- (in English articulation) a speech sound produced by occluding with or without releasing (p, b; t, d; k, g), diverting (m, n, ng), or obstructing (f, v; s, z, etc.) the flow of air from the lungs (opposed to vowel).
- (in a syllable) any sound other than the sound of greatest sonority in the syllable, as b, r, and g in brig (opposed to sonant).Compare vowel(def 1b).
- (in linguistic function) a concept empirically determined as a phonological element in structural contrast with vowel, as the b of be, the w of we, the y, s, and t of yeast, etc.
- a letter that usually represents a consonant sound.
Origin of consonant
SynonymsSee more synonyms for on Thesaurus.com
Examples from the Web for consonants
The consonants were reproduced but the reader was forced to guess at the vowels.Ancient Man
Hendrik Willem van Loon
His consonants were already a little slurred and he knew Gloria was ashamed of him.The Doorway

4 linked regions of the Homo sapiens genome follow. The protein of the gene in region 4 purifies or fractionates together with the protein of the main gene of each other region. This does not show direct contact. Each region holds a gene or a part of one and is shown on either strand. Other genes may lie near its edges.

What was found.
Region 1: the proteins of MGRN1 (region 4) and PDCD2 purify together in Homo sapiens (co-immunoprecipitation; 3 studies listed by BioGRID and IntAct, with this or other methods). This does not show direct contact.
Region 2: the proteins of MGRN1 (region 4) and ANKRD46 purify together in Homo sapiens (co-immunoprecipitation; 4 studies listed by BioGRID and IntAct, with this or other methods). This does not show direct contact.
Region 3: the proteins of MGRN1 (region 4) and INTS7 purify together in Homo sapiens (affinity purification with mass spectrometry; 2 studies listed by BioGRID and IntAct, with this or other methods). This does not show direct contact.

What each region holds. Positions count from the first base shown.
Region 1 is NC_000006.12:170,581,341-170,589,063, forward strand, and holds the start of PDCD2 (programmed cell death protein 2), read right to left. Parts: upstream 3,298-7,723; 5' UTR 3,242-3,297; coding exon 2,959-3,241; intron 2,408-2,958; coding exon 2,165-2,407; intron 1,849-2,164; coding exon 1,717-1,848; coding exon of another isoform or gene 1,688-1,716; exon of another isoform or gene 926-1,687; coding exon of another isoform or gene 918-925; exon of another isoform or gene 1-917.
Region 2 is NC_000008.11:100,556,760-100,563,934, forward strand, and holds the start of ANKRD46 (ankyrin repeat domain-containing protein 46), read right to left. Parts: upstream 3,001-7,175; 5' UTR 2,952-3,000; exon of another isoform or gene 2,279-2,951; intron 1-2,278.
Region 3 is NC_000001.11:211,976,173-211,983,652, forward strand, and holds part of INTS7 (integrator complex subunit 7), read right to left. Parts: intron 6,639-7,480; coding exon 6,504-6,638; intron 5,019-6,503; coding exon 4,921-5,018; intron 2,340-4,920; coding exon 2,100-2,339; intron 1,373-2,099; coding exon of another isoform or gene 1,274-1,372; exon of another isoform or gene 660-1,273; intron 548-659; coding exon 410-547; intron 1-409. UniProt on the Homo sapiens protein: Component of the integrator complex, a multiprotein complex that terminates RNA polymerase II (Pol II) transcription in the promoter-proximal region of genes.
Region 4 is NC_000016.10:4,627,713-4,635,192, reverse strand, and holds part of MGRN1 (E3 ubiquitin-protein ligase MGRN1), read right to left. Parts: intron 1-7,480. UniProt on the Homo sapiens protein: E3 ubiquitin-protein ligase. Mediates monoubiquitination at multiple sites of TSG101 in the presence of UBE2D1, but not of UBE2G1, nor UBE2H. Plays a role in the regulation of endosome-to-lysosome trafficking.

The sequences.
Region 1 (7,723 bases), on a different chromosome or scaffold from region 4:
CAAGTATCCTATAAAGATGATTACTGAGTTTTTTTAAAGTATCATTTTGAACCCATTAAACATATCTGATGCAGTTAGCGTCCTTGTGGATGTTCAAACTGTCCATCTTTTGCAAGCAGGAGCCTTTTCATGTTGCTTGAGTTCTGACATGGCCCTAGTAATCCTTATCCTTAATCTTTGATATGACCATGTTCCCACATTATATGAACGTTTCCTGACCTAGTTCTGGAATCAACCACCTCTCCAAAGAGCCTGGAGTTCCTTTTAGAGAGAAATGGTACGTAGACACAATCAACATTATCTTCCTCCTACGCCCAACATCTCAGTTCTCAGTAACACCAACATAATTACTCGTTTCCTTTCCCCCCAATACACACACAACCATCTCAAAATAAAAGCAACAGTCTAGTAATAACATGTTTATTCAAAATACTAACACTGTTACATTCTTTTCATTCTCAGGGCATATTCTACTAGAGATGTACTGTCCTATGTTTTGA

Evelyn E. Smith
By means of consonants we articulate our words; that is, we give them joints.The Child-Voice in Singing
Francis E. Howard
It is as if the composer were endeavoring to set to melody the consonants of his name.Old Fogy
Perhaps some of us struggle along with consonants that spell somebody else.Christmas
- a speech sound or letter of the alphabet other than a vowel; a stop, fricative, or continuant
- (postpositive; foll by with or to) consistent; in agreement
- harmonious in tone or sound
- music characterized by the presence of a consonance
- being or relating to a consonant
Word Origin and History for consonants
early 14c., "sound other than a vowel," from Latin consonantem (nominative consonans), present participle of consonare "to sound together, sound aloud," from com- "with" (see com-) + sonare "to sound" (see sonata). Consonants were thought of as sounds that are only produced together with vowels.
early 15c., from Old French consonant (13c.), from Latin consonantem (nominative consonans), present participle of consonare (see consonant (n.)).
Letters of the alphabet that stand for sounds often made with a closed or partially closed mouth: B, C, D, F, G, H, J, K, L, M, N, P, Q, R, S, T, V, W, X, Z, and sometimes Y (as in yellow). (Compare vowels.)